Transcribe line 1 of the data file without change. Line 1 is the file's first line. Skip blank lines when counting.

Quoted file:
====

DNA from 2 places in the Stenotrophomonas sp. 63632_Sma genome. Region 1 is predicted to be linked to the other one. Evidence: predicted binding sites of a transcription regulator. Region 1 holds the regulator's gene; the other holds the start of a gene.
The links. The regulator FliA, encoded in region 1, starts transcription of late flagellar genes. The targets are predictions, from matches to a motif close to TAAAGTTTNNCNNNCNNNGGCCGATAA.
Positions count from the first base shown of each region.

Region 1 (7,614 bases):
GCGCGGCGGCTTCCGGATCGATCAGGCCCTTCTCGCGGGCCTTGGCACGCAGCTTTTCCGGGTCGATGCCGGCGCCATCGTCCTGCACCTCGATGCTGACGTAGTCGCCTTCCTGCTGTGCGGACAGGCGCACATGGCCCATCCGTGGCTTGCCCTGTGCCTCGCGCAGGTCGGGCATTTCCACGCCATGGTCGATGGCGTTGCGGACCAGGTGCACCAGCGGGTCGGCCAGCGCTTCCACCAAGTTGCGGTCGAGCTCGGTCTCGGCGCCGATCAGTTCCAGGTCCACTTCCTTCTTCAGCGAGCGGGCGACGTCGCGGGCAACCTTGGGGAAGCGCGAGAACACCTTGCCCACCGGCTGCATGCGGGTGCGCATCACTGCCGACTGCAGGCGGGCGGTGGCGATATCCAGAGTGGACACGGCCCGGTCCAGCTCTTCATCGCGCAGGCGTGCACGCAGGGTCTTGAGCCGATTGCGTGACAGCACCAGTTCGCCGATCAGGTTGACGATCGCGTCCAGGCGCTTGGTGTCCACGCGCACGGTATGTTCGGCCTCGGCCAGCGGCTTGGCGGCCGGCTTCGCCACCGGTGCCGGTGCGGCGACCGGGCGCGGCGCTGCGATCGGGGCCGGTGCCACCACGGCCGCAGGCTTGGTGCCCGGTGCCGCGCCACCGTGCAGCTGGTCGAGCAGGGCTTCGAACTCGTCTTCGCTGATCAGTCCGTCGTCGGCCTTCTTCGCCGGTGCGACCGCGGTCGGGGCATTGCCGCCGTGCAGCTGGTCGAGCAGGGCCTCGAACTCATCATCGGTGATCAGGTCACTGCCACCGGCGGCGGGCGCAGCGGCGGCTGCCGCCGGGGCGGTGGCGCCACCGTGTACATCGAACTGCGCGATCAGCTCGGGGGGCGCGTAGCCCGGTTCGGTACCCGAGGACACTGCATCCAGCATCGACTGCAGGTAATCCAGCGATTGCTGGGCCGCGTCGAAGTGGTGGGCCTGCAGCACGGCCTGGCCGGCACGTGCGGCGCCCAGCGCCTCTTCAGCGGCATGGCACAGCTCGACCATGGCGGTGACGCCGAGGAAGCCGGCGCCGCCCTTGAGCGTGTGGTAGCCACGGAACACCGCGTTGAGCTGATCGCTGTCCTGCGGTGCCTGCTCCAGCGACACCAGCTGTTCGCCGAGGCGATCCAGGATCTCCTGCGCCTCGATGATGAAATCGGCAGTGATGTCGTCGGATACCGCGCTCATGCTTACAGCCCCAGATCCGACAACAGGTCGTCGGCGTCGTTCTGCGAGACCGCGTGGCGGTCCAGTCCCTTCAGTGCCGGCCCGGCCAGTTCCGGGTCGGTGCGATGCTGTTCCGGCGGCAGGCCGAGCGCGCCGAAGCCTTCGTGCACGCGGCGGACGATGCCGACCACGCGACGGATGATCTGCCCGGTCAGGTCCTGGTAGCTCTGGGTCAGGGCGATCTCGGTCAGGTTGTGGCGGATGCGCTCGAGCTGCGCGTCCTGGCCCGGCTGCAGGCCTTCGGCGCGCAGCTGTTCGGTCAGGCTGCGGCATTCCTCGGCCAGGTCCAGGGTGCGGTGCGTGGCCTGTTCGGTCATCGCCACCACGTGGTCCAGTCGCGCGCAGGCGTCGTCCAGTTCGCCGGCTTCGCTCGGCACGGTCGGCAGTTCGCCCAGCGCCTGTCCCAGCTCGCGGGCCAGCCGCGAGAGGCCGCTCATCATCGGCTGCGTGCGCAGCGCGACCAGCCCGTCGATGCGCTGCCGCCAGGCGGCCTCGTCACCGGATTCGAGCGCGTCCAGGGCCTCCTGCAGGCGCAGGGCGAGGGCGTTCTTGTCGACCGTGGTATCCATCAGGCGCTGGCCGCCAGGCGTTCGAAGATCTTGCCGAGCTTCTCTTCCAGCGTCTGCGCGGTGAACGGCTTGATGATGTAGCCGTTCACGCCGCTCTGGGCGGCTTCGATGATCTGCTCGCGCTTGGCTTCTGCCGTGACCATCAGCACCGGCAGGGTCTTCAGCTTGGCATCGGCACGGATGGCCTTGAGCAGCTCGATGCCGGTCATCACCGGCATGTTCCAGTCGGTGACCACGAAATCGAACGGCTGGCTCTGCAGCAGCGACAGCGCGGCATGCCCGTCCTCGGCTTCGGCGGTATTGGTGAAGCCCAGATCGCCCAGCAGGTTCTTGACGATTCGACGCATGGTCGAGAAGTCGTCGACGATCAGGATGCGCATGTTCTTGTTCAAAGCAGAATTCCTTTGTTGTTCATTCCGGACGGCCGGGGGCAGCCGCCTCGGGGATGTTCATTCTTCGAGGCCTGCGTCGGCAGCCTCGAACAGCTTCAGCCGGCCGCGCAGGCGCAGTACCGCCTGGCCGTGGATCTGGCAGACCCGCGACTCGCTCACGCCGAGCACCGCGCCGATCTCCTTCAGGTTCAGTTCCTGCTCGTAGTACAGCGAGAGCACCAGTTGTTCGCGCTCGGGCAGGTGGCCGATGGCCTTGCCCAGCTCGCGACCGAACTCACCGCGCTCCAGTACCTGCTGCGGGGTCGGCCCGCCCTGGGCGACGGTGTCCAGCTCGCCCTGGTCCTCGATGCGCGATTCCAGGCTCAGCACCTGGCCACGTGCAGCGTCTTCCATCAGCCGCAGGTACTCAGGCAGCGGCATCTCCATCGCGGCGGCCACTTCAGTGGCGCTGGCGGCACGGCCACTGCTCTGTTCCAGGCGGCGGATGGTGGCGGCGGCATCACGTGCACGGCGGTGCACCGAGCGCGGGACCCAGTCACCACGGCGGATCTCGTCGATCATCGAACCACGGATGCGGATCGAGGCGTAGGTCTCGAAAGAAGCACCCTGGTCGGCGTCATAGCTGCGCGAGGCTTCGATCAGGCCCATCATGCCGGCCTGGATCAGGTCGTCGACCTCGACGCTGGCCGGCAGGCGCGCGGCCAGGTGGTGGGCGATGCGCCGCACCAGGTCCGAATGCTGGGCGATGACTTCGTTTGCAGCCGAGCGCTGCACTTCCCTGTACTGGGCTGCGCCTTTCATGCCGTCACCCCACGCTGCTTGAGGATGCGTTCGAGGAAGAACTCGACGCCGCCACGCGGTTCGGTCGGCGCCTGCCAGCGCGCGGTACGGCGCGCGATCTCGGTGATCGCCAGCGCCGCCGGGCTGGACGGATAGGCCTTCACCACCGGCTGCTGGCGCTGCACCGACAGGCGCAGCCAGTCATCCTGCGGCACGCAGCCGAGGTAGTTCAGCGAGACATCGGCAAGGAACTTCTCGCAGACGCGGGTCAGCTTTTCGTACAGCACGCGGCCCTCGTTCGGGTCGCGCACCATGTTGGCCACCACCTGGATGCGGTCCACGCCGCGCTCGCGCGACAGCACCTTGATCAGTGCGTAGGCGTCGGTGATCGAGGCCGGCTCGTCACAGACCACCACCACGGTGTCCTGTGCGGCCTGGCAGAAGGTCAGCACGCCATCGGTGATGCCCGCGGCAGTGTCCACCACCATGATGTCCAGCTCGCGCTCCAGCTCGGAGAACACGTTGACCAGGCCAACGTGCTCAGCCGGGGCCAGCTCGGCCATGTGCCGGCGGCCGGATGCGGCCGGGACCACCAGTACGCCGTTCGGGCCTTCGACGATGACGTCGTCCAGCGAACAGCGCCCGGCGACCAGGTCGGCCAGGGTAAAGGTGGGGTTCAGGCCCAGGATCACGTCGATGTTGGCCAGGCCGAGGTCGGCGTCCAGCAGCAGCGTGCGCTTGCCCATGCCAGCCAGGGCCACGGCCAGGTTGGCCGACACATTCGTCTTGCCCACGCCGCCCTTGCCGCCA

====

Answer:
DNA from 2 places in the Stenotrophomonas sp. 63632_Sma genome. Region 1 is predicted to be linked to the other one. Evidence: predicted binding sites of a transcription regulator. Region 1 holds the regulator's gene; the other holds the start of a gene.